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Xenophobia at the Roots of US Foreign Policy

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174 years ago, the United States declared war on Mexico and proceeded to conquer forty percent of its territory in a barely-disguised land grab. Yet despite capturing Mexico City, xenophobia led US leaders to annex only the sparsely-populated region from Texas to California, notably refusing to pursue populous southern Mexico.

As I describe in The Picky Eagle: How Democracy and Xenophobia Limited U.S. Territorial Expansion, xenophobia was a major reason why the United States rejected this and other opportunities to annex neighboring societies in Mexico, Canada, and the Caribbean: US leaders broadly considered populations in those areas alien and unfit to share in their self-government.

Then and Now

When I began researching this subject back in 2011, xenophobia ironically felt like a foreign concept—a misguided notion from the bygone era of race-based slavery that had been overcome by civil rights and globalization. During hundreds of hours spent poring over historical documents, I often found government leaders saying things that felt surreal—how could such words have been openly declared on the floors of Congress? How could they possibly have sounded persuasive even to contemporaries?

I often found government leaders saying things that felt surreal—how could such words have been openly declared on the floors of Congress?

Such disbelief was surely the product of a privileged and internationalized upbringing—so self-assured that racism was wrong as to feel a cognitive detachment from the evidence of its prevalence and skepticism that it could be a major driver of US foreign policy. The evidence eventually grew overwhelming, and now readers can see it and judge for themselves— especially in Chapters 6 and 7 on US opportunities to annex territory in Mexico and overseas.

Openly xenophobic political rhetoric has seen a dramatic resurgence during the past four years, making this aspect of The Picky Eagle unfortunately timely. Spurred by President Trump’s well-documented inclination to portray any problem as a foreign problem—from blaming asylum seekers for crime and drugs to pretending that halting immigration can protect against the domestic spread of disease—the current domestic political atmosphere will likely leave few readers surprised to learn of xenophobia’s importance in shaping US territorial ambitions.

The current domestic political atmosphere will likely leave few readers surprised to learn of xenophobia’s importance in shaping US territorial ambitions.

Nevertheless, it may yet be provocative to learn how central it was to US leaders’ decisions not to conquer their remaining neighbors, arguably the most fundamental aspect of portrayals of the United States as a benevolent actor on the world stage.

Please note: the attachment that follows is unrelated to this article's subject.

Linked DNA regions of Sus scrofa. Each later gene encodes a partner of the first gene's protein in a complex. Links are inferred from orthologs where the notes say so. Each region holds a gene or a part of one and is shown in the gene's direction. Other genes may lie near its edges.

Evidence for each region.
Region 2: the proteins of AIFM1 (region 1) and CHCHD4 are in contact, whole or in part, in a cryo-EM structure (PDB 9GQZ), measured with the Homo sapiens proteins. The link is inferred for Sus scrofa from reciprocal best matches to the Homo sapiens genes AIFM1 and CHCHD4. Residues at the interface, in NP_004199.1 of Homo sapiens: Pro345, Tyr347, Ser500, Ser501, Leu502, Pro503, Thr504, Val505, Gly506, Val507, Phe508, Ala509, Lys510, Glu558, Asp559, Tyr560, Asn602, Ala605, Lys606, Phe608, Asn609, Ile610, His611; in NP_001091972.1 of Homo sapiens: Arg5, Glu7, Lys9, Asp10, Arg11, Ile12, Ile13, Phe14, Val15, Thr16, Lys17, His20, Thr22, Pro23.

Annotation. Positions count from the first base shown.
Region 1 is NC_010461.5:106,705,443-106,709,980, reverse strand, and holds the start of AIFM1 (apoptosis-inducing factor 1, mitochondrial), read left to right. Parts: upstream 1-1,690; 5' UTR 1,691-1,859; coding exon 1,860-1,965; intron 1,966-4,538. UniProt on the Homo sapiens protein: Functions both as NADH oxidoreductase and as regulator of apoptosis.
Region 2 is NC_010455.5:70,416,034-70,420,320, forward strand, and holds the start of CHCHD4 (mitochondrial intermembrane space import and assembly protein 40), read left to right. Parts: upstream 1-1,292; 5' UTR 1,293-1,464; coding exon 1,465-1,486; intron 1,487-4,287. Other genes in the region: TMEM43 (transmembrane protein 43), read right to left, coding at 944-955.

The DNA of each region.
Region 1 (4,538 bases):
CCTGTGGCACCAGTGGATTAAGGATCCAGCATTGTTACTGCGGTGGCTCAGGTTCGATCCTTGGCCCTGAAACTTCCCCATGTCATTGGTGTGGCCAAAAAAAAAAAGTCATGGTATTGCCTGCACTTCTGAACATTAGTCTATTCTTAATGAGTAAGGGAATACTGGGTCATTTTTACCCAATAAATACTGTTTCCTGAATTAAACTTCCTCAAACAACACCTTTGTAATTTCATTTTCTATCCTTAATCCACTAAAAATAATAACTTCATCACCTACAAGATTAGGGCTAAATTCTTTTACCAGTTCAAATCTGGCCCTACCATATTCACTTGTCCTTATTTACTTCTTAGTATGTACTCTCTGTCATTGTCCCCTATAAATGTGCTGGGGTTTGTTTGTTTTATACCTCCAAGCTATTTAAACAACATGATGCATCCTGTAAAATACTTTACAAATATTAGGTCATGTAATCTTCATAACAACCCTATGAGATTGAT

Xenophobia, Annexation, and Exceptionalism

The Picky Eagle reveals how xenophobia combined with democratic politics to limit US territorial ambitions. In short, US leaders repeatedly targeted sparsely-populated lands that could be filled with domestic settlers but rejected even profitable opportunities to annex neighboring societies that they saw as too alien for US citizenship.

The Picky Eagle reveals how xenophobia combined with democratic politics to limit US territorial ambitions.

Their democratic system of governance ensured that every annexation would have distributional consequences for the domestic political balance of power, and it created a dilemma without a solution—how to absorb territories inhabited by large numbers of people they didn’t want in their country. Between 1774 and 1898, US leaders confronted opportunities for annexation on a case-by-case basis, ruling out those they saw as undesirable until no attractive targets remained.

75 years ago, US negotiators were busy leading the San Francisco conference that founded the United Nations, its charter declaring among other things that conquest had become prohibited under international law. The willingness of the United States to foreswear further territorial expansion even as its power grew to unprecedented heights (and to repeatedly spend blood and treasure deterring and reversing other countries’ potential conquests while refraining from its own) are signatures of American exceptionalism. Yet even exceptional trees can have dirty roots.


Richard W. Maass is Associate Professor of Political Science at the University of Evansville, where he teaches and researches on US foreign policy, international security, terrorism, and international law. Follow him on Twitter @richardmaass.


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